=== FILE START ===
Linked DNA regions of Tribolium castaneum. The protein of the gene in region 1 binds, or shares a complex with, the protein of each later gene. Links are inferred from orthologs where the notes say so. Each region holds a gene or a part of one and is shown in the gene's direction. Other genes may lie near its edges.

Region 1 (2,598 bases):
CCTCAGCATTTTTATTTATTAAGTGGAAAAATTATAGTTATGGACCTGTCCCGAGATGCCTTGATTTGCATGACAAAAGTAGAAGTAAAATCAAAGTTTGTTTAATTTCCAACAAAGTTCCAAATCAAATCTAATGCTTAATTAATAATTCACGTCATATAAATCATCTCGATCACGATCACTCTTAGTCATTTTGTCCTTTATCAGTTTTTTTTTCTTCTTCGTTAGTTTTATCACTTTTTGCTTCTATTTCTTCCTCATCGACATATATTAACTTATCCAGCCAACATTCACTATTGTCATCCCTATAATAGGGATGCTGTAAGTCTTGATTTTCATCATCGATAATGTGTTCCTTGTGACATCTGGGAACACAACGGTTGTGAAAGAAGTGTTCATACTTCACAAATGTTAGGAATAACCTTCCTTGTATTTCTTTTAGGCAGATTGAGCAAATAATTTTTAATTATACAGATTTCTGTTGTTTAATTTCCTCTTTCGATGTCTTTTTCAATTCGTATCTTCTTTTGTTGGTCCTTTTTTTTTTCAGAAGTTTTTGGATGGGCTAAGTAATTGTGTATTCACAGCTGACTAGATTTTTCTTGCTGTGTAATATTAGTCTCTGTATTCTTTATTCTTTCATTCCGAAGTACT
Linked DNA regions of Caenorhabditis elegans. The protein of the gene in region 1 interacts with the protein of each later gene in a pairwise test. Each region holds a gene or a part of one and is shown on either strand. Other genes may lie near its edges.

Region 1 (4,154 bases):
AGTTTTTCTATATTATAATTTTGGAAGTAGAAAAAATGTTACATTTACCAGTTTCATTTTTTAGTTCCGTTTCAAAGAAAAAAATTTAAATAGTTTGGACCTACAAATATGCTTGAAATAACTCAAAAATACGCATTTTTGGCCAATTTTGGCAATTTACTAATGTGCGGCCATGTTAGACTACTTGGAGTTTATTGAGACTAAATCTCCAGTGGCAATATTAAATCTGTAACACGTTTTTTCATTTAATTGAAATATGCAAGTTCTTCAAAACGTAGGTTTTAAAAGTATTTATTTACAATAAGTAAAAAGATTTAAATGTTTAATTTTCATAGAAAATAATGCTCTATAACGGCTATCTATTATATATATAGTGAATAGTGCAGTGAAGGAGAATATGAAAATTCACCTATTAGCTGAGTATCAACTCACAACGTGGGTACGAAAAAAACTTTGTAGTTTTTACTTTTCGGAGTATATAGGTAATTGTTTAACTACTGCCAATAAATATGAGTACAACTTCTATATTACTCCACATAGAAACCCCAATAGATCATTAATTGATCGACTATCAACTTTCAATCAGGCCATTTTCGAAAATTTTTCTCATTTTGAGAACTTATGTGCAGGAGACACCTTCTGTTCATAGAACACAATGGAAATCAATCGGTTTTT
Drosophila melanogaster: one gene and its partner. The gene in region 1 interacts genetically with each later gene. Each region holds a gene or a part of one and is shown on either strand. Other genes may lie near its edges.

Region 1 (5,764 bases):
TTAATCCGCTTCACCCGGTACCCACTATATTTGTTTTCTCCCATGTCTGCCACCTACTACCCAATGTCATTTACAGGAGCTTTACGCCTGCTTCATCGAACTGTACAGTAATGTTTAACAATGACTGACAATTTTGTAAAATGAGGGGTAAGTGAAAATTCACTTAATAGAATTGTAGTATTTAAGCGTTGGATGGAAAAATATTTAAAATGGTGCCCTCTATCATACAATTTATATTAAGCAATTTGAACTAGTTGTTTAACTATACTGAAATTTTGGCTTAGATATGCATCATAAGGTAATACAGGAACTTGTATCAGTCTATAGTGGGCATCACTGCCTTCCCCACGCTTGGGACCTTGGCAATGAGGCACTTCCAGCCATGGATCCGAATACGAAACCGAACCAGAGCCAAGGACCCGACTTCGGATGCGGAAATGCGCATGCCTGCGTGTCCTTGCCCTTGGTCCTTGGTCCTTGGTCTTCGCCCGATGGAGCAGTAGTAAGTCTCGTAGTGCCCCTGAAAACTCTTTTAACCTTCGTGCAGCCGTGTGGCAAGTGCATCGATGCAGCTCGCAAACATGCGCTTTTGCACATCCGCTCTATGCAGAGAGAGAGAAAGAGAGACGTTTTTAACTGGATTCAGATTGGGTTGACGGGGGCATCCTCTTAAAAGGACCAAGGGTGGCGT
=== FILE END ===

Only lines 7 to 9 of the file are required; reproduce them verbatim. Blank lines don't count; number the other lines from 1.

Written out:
Drosophila melanogaster: one gene and its partner. The gene in region 1 interacts genetically with each later gene. Each region holds a gene or a part of one and is shown on either strand. Other genes may lie near its edges.

Region 1 (5,764 bases):
TTAATCCGCTTCACCCGGTACCCACTATATTTGTTTTCTCCCATGTCTGCCACCTACTACCCAATGTCATTTACAGGAGCTTTACGCCTGCTTCATCGAACTGTACAGTAATGTTTAACAATGACTGACAATTTTGTAAAATGAGGGGTAAGTGAAAATTCACTTAATAGAATTGTAGTATTTAAGCGTTGGATGGAAAAATATTTAAAATGGTGCCCTCTATCATACAATTTATATTAAGCAATTTGAACTAGTTGTTTAACTATACTGAAATTTTGGCTTAGATATGCATCATAAGGTAATACAGGAACTTGTATCAGTCTATAGTGGGCATCACTGCCTTCCCCACGCTTGGGACCTTGGCAATGAGGCACTTCCAGCCATGGATCCGAATACGAAACCGAACCAGAGCCAAGGACCCGACTTCGGATGCGGAAATGCGCATGCCTGCGTGTCCTTGCCCTTGGTCCTTGGTCCTTGGTCTTCGCCCGATGGAGCAGTAGTAAGTCTCGTAGTGCCCCTGAAAACTCTTTTAACCTTCGTGCAGCCGTGTGGCAAGTGCATCGATGCAGCTCGCAAACATGCGCTTTTGCACATCCGCTCTATGCAGAGAGAGAGAAAGAGAGACGTTTTTAACTGGATTCAGATTGGGTTGACGGGGGCATCCTCTTAAAAGGACCAAGGGTGGCGT